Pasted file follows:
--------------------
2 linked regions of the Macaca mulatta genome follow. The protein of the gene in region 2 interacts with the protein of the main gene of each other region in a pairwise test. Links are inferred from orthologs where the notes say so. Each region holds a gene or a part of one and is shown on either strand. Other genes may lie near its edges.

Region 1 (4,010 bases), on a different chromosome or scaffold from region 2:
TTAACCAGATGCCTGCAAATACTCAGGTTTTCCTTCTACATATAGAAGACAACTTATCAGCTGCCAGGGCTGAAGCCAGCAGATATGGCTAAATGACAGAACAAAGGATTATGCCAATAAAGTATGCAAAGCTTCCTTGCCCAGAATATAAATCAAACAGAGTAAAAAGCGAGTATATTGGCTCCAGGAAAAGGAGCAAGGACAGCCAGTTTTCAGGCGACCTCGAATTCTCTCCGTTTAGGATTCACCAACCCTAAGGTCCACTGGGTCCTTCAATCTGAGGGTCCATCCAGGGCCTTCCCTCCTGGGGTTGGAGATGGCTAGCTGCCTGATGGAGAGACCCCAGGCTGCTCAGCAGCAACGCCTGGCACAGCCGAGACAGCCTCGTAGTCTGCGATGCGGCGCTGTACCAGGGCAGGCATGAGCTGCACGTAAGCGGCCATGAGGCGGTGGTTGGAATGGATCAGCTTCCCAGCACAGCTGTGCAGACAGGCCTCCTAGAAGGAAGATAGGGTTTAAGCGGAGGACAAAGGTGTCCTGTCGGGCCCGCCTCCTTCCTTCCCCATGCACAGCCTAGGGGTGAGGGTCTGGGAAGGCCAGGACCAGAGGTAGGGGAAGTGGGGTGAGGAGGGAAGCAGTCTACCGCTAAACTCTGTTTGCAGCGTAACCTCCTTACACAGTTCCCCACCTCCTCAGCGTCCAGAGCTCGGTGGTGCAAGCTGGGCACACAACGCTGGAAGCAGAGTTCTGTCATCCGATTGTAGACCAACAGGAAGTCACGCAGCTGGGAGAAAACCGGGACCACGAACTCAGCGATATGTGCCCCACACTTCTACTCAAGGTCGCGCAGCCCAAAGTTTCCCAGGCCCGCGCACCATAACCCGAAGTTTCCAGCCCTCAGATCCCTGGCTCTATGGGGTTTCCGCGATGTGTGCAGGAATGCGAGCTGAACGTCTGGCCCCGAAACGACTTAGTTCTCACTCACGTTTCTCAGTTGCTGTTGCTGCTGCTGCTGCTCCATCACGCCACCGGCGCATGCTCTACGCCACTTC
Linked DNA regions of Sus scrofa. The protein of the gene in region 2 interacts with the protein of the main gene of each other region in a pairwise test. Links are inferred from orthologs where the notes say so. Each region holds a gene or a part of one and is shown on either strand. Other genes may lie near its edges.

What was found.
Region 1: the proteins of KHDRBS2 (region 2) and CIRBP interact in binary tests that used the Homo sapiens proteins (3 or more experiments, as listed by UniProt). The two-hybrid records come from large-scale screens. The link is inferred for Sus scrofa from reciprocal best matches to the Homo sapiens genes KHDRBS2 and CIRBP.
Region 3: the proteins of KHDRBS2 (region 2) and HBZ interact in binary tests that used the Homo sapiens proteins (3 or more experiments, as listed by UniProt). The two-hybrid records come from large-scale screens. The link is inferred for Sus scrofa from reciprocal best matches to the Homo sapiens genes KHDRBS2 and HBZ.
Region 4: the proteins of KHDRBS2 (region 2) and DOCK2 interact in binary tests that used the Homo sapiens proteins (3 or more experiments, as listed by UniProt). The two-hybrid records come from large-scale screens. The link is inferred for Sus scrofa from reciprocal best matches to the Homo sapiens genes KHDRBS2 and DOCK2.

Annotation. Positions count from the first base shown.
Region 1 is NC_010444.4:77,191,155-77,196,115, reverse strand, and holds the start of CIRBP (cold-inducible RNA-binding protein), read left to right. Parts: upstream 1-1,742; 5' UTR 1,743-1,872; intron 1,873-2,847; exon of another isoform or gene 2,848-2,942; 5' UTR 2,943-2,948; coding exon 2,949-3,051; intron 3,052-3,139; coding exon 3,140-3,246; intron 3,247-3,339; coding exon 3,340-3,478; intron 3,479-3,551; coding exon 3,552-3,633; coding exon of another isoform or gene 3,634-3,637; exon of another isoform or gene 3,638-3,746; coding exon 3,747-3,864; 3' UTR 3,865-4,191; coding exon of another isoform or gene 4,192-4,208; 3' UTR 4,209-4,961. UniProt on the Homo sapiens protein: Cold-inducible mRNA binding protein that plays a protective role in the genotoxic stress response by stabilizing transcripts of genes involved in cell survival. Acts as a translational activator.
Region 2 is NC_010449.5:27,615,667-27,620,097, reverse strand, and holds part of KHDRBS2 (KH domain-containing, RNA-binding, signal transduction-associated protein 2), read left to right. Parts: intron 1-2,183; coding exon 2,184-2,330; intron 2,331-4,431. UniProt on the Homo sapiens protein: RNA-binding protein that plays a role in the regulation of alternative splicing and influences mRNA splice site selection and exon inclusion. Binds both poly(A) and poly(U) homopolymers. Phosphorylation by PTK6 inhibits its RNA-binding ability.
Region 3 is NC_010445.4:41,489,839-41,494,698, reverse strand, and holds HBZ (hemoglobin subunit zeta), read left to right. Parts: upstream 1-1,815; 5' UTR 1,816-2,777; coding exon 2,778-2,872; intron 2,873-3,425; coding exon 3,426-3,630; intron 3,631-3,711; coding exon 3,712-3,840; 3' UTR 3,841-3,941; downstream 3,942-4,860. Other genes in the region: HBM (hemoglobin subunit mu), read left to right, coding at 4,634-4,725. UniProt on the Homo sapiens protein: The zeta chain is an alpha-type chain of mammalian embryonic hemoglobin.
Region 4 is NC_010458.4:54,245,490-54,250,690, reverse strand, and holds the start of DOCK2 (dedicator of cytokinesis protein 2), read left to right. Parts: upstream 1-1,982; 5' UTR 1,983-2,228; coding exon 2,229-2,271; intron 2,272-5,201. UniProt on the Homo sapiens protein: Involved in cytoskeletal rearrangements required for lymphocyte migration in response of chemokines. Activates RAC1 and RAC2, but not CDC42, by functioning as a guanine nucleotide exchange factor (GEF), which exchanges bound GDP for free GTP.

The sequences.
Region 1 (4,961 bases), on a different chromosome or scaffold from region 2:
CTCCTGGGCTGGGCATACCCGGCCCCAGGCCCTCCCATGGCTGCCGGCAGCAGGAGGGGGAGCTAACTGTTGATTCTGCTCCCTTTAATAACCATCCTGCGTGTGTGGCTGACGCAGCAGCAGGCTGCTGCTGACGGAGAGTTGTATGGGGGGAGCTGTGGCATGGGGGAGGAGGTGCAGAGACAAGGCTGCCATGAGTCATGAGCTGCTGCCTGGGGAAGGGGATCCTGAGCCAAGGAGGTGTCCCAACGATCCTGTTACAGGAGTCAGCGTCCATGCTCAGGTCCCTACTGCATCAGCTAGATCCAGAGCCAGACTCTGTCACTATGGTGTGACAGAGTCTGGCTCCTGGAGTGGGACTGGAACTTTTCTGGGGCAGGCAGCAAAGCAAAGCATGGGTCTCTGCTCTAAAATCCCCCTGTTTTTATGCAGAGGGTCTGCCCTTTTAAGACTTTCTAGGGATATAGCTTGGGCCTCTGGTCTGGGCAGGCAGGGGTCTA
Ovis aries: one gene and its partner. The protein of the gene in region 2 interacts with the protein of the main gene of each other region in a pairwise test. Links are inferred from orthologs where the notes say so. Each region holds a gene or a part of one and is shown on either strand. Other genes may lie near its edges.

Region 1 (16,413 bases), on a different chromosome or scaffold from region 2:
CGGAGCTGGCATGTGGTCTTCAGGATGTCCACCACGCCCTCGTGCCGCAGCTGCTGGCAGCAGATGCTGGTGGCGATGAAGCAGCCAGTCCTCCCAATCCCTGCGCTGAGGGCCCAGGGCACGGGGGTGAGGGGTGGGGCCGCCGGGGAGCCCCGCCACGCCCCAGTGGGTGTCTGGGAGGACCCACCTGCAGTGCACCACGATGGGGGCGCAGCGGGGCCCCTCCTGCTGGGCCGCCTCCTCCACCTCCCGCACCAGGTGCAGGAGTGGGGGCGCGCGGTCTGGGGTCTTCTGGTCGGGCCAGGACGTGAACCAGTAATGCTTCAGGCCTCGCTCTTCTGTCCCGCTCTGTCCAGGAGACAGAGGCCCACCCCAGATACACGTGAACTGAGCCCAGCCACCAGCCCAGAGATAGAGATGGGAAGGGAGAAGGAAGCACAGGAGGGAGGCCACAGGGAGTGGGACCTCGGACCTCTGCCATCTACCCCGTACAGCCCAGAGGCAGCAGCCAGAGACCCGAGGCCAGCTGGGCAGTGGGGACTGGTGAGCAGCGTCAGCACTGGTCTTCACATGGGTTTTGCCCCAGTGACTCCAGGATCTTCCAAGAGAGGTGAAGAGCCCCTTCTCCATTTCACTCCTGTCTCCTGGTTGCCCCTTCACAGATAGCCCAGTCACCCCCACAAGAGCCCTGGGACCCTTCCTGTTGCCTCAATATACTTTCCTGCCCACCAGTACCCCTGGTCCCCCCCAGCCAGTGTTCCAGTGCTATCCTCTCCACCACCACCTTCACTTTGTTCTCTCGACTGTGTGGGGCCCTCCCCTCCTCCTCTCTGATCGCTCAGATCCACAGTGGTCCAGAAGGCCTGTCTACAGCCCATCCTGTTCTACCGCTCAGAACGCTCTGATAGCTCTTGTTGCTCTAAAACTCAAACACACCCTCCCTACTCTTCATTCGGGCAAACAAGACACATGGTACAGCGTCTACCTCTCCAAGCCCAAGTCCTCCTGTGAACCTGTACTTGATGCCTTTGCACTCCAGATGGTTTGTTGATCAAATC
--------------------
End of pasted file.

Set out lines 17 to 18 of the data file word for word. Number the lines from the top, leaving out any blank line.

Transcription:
Ovis aries: one gene and its partner. The protein of the gene in region 2 interacts with the protein of the main gene of each other region in a pairwise test. Links are inferred from orthologs where the notes say so. Each region holds a gene or a part of one and is shown on either strand. Other genes may lie near its edges.

Region 1 (16,413 bases), on a different chromosome or scaffold from region 2: